Assuming the Ember test server is running, when you save you will find that you have a problem with Acceptance | book list: visiting /books. The error is Error: Adapter operation failed. Let’s consider what the problem could be. It’s the fact that we now have a call to this.store.findAll('book') in our route, but the adapter doesn’t know what to do with the request because we’re in a test. It tries to just query the URL /books on our current “server” (http://localhost:7357/books), and there is nothing there. The fix is simple, we need that test to handle the findAll call like we just did with the latest test. In this case we don’t need any models. We just need the call to be intercepted in order to pass zero to the handleFindAll call.

    test('visiting /books', function(assert) {
      TestHelper.handleFindAll('book', 0);

    With that change, all our tests pass again.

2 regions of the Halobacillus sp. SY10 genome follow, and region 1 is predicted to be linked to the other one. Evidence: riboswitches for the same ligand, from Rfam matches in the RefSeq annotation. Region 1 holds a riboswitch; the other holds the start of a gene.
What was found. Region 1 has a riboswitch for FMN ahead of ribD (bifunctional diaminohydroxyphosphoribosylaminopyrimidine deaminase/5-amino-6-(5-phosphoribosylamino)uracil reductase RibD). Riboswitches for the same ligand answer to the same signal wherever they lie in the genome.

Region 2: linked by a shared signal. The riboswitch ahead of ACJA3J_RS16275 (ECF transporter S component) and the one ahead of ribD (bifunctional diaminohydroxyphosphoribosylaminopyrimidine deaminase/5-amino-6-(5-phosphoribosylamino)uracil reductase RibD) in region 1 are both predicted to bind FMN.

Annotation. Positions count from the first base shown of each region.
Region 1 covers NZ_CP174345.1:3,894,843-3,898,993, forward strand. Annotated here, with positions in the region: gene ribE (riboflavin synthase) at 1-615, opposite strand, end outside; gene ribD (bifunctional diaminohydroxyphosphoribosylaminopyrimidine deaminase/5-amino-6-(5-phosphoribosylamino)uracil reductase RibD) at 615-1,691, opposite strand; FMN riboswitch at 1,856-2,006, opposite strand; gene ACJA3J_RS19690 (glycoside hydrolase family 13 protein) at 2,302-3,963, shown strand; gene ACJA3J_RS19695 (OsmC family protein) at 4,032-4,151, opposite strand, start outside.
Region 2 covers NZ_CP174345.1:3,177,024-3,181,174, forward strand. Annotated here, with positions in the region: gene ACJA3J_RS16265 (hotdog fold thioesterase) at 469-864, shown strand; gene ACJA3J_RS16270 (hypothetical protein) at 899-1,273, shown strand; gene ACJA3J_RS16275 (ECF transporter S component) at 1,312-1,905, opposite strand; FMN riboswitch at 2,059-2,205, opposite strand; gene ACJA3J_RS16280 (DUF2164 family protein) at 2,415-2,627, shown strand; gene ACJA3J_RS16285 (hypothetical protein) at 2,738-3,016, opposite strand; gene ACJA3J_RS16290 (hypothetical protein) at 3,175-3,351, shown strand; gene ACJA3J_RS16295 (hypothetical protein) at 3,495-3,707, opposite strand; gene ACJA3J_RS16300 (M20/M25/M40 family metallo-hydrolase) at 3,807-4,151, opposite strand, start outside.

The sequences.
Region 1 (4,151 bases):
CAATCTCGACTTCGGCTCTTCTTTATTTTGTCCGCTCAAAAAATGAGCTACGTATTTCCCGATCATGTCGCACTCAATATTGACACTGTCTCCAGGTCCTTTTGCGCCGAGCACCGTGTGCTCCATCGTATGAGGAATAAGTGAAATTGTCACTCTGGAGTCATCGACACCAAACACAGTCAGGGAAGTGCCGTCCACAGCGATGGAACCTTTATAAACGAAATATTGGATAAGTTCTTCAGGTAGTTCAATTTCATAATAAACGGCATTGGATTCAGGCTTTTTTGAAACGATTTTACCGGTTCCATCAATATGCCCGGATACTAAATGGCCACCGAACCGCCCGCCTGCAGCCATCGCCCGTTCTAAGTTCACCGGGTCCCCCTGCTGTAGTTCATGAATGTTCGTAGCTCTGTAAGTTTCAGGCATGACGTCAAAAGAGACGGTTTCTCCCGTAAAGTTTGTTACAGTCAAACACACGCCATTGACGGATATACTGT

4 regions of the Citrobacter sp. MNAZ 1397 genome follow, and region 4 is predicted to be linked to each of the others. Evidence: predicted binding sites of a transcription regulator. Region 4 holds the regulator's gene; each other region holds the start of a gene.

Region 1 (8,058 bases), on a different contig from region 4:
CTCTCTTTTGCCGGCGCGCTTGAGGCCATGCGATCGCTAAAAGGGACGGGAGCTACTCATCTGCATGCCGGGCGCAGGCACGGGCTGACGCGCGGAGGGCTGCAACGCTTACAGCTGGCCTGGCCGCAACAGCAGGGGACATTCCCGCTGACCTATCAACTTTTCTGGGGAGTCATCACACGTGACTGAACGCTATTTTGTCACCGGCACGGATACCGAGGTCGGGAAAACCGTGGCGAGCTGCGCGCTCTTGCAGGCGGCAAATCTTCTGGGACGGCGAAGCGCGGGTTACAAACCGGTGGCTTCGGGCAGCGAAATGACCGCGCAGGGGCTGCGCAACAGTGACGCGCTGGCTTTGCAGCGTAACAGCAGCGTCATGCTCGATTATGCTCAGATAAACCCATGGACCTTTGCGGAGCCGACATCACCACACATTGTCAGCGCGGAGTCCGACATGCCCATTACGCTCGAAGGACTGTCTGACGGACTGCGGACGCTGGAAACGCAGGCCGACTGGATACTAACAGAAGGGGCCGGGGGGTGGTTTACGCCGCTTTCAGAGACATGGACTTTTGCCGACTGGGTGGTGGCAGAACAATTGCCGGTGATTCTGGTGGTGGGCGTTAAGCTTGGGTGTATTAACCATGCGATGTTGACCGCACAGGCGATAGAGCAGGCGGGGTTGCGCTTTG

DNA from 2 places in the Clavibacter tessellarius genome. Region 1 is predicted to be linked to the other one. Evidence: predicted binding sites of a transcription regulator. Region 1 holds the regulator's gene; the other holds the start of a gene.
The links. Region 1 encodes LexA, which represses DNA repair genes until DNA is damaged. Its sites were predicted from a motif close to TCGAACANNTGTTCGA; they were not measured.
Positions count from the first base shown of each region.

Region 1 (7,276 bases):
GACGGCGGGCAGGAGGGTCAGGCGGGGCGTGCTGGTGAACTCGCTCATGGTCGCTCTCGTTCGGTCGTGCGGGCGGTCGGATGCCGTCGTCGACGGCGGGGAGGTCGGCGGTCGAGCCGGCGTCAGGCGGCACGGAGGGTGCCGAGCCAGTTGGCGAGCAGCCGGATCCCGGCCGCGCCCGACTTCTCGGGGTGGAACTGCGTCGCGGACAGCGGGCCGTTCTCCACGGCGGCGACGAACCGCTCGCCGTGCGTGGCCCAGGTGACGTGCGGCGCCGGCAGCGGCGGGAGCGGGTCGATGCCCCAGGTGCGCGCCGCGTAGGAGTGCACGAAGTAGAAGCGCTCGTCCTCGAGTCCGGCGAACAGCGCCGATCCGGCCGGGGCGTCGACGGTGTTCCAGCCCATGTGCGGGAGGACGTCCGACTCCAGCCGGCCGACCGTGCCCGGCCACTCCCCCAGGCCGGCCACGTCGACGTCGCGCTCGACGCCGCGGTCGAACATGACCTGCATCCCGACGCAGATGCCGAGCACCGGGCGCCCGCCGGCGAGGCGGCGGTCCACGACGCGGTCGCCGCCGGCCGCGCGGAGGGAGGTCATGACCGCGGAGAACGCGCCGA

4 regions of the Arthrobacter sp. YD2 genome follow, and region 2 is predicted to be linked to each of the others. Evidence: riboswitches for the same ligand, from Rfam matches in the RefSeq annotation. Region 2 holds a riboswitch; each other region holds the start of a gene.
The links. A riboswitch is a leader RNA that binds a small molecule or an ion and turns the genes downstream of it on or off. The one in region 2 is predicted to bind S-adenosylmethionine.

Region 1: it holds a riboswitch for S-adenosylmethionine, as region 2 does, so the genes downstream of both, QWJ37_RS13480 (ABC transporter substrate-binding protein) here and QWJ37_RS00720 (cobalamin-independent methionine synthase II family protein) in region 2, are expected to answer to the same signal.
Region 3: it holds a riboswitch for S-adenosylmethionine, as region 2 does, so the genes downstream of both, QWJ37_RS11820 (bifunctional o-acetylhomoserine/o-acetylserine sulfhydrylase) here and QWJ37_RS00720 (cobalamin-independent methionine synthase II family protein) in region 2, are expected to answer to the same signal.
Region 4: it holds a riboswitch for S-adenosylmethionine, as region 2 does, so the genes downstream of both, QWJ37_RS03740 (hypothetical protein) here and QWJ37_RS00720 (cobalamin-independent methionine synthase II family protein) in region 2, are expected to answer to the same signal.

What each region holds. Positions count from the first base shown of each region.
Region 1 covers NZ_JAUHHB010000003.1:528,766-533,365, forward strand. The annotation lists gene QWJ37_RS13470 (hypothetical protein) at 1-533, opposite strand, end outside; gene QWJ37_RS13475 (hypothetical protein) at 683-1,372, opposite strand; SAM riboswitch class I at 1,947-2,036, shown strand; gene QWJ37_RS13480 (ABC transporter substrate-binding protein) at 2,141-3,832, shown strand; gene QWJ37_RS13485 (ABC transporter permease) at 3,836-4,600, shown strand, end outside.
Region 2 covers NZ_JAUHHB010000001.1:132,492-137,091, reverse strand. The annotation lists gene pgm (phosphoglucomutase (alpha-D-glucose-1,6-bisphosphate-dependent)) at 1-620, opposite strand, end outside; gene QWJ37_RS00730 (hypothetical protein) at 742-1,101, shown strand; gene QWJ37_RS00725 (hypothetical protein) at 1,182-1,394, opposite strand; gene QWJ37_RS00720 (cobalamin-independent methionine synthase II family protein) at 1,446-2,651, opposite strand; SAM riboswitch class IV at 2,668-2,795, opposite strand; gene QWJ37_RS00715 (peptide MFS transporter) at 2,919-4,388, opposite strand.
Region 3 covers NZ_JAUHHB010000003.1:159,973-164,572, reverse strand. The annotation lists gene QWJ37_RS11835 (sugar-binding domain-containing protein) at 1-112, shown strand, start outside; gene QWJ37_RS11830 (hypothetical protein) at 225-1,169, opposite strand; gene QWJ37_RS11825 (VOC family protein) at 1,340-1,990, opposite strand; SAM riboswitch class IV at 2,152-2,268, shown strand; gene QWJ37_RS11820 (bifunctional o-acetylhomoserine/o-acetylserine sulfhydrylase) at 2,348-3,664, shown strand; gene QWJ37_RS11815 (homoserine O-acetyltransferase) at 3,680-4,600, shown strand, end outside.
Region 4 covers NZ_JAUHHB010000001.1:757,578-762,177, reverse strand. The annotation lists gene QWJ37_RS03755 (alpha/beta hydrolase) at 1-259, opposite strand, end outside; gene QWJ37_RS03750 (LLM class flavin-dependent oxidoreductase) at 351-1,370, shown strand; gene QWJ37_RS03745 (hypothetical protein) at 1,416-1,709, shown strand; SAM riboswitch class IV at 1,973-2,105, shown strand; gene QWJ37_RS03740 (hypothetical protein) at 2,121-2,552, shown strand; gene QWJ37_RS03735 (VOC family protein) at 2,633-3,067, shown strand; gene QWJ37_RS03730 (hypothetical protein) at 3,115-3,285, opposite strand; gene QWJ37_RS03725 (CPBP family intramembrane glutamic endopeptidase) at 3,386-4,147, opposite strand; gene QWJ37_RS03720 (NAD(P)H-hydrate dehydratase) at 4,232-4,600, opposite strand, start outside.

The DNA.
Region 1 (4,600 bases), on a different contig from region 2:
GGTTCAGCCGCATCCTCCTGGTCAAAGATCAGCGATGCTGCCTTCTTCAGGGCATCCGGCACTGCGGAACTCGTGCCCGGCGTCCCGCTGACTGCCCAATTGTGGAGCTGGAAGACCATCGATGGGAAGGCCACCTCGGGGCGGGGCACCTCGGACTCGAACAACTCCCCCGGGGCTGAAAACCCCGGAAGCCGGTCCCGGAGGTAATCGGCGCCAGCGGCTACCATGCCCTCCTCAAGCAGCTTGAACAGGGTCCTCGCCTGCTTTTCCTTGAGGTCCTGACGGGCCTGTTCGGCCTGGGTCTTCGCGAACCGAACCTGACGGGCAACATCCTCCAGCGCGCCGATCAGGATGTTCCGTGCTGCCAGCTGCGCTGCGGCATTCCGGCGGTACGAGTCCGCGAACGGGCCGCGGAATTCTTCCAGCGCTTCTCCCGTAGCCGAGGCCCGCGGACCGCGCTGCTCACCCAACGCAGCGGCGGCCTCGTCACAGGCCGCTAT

Turning the Book List Into a Component

    Let’s add interactive filtering and sorting ability to our book list. To accomplish this, we’re going to create a component for the book list. Ember-CLI can generate a component, template for component and an integration test for us, so let’s use that:

    ember g component book-list

    Since we’re test-driving this application, we’ll start with the integration test (tests/integration/components/book-list-test.js). Delete the it renders test. We’ll start with testing that it renders a list of books, just like we did with our template in the last section. We need to do a little setup to use ember-data-factory-guy in our integration tests. Unfortunately, we have to boot the application like an acceptance test for now. There is an open issue on GitHub regarding this. In the meantime, we’ll just start the app up. Here is the full file for our first test:

    import { moduleForComponent, test } from 'ember-qunit';
    import hbs from 'htmlbars-inline-precompile';